If the labour force participation rate remained at its 2007 level, the unemployment rate would fall by 1.7 percentage points in France, 2.8 percentage points in Italy and 1.8 percentage points in the United Kingdom (Table 3). On the other hand, without the large contraction in the US labour force, the unemployment rate would have been at least 2.3 percentage points higher than in 2016. It also seems that Germany experienced a significant decline in the level of its unemployment (‑5.1 points), even though the participation rate rose by 2.8 percentage points. For an unchanged employment rate, the German unemployment rate would be 1.3% (Figure 2).
As regards working hours, the lessons seem quite different. It seems that if working time had been maintained in all the countries at its pre-crisis level, the unemployment rate would be higher by 3.4 points in Germany, 3.1 points in Italy and 1.5 points in France. In Spain and the United Kingdom, working time has changed very little since the crisis. By controlling for working time, the unemployment rate changes in line with what was observed in these two countries. Finally, without adjusting for working time, the unemployment rate in the United States would be 1 point lower.
Note that this trend towards a reduction in working hours is an old one. Indeed, since the end of the 1990s, all the countries studied have experienced large reductions in working time. In Germany, this decline averaged 0.5% per year between 1998 and 2008. In France, the transition to the 35-hour work week resulted in a similar decrease (-0.6% per year) over that period. Overall, between 1998 and 2008, working hours were down 5% in Germany, 6% in France, 4% in Italy, 3% in the United Kingdom and the United States, and 2% in Spain.
Beyond the “unemployment rate”
In addition to obscuring the dynamics affecting the labour market, the ILO’s (International Labour Organization) strict definition of unemployment does not take into account situations on the margins of unemployment. So people who wish to work but are considered inactive in the ILO sense, either because they are not quickly available for work (in under two weeks) or because they are not actively seeking employment, form what is called a “halo” of unemployment.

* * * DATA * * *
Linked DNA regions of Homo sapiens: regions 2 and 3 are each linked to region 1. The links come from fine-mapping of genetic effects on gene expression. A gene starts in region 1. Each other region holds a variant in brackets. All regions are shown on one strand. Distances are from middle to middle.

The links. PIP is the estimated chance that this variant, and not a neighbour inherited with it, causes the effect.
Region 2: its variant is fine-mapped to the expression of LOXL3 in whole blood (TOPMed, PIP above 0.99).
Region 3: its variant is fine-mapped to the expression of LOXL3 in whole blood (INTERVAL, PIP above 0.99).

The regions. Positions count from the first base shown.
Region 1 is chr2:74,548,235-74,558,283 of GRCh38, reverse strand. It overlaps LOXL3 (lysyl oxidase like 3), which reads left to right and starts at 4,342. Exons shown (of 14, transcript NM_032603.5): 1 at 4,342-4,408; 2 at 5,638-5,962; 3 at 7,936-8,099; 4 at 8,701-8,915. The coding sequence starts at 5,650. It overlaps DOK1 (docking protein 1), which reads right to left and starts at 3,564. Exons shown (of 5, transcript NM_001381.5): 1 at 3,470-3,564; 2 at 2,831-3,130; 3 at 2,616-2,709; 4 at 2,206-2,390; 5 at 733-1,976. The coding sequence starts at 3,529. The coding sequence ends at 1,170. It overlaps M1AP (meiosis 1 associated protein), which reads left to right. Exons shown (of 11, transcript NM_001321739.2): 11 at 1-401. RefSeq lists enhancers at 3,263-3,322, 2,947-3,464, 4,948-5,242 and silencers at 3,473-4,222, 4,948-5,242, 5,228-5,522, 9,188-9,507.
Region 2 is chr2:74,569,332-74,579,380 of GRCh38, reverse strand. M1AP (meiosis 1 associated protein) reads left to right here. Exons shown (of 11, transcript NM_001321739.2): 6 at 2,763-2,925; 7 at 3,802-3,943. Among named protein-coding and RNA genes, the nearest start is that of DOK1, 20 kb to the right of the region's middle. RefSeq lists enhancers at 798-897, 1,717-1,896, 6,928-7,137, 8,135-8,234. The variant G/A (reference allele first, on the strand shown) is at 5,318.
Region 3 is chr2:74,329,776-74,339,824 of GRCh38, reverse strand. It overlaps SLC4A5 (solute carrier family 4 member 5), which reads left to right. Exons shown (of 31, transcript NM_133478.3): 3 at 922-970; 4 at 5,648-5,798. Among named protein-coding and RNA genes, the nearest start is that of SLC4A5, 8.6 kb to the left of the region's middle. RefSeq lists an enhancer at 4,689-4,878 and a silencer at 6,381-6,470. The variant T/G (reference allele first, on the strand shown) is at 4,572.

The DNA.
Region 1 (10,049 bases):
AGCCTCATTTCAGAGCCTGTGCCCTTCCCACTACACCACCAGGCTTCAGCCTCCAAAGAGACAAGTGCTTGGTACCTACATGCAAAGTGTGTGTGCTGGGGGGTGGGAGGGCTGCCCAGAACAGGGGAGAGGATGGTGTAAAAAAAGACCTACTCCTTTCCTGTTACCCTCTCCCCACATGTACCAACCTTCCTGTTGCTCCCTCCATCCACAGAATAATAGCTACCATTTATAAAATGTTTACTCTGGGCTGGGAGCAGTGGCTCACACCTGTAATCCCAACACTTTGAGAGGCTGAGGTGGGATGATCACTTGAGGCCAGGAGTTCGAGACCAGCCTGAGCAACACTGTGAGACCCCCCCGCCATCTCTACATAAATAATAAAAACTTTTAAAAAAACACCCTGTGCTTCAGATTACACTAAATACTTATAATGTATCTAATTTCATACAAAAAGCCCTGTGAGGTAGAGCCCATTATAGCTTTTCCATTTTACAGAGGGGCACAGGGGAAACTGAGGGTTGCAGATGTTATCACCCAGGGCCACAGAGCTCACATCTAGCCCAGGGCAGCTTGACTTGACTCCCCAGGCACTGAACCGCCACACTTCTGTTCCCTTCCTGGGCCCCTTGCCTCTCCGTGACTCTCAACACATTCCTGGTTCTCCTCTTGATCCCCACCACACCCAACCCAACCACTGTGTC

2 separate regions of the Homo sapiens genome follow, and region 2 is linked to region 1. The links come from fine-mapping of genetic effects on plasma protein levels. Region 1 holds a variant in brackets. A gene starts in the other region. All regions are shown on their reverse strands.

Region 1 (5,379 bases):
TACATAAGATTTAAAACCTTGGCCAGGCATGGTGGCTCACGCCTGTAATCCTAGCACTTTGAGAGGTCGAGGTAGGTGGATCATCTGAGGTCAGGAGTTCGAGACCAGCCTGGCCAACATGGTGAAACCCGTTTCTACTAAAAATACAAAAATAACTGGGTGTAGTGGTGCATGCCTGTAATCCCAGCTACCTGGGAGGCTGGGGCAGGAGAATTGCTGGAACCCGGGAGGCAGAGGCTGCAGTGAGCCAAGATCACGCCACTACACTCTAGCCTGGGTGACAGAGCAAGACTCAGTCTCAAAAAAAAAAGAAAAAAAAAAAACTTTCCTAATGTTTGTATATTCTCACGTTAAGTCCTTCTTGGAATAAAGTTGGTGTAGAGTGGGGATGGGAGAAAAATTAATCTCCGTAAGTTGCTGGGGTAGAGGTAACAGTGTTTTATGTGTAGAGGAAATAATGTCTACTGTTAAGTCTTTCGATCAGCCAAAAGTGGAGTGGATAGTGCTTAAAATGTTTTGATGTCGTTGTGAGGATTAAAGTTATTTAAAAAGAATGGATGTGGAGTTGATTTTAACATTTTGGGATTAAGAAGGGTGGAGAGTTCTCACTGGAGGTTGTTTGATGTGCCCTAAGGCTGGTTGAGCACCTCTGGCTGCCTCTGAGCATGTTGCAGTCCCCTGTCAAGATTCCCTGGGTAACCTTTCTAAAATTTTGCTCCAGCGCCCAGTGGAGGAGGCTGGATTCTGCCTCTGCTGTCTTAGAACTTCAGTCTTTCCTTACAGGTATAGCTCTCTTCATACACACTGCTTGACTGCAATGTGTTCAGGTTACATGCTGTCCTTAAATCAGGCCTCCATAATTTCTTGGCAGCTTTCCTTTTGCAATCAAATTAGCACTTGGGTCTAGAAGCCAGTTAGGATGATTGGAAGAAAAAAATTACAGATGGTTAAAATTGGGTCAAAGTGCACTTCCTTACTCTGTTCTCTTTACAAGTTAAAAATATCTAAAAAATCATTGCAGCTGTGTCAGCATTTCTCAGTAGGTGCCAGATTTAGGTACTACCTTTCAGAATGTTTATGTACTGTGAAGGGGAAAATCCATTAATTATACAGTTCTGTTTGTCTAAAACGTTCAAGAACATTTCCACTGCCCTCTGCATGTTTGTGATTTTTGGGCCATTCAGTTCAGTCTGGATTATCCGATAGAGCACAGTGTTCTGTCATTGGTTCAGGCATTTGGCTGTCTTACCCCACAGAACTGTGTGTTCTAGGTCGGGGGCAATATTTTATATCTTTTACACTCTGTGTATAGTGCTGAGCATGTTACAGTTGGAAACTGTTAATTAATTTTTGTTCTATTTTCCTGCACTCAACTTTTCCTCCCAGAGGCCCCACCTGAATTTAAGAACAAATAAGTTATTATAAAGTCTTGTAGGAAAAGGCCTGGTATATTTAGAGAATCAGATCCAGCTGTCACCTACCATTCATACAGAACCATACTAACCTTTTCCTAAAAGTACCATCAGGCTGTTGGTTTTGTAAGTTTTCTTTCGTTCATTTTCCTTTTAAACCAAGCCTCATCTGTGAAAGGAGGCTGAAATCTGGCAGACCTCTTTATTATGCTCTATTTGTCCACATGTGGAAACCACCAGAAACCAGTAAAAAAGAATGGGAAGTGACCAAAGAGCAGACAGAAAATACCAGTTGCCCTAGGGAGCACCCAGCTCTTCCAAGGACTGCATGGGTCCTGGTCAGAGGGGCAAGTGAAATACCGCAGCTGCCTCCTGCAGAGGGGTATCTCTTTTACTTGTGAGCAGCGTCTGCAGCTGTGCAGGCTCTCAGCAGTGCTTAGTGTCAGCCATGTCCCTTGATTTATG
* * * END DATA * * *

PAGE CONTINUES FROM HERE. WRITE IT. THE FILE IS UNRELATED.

The OECD’s databases can be used to integrate into the unemployed category people who are excluded by the ILO definition. Figure 3 shows for the years 2008, 2011 and 2016 the observed unemployment rate, to which are added, first, people who are employed and declare that they want to work more, and second, individuals who are inactive but want to work and are available to do so. In Germany, the United Kingdom and the United States, changes in these various measures seem to be in line with a clear improvement in the labour market situation. On the other hand, between 2008 and 2011, France and Italy experienced an increase in their unemployment rates, especially from 2011 to 2016, both in the ILO’s strict sense of the term and in a broader sense. In Italy, the ILO unemployment rate increased by 3.4 percentage points between 2011 and 2016. At the same time, underemployment rose by 3.2 percentage points and the proportion of individuals maintaining a “marginal relationship” with employment by 1 percentage point. Ultimately, in Italy, the unemployment rate including some of the jobseekers excluded from the ILO definition came to 26.5% in 2016, more than double the ILO unemployment rate. In France, because of a lower level of unemployment, these differences are less significant. Despite this, between 2011 and 2016, underemployment increased by 2.4 points while unemployment in the strict sense grew “only” by 1 percentage point. In Spain, although there was notable improvement in ILO unemployment over the period (-3 points between 2011 and 2016), underemployment continued to grow strongly (+1.5 points). By 2016, Spain’s ILO unemployment rate was 7 percentage points higher than it was in 2008. By including jobseekers excluded from the ILO measure, this difference comes to 11.0 percentage points.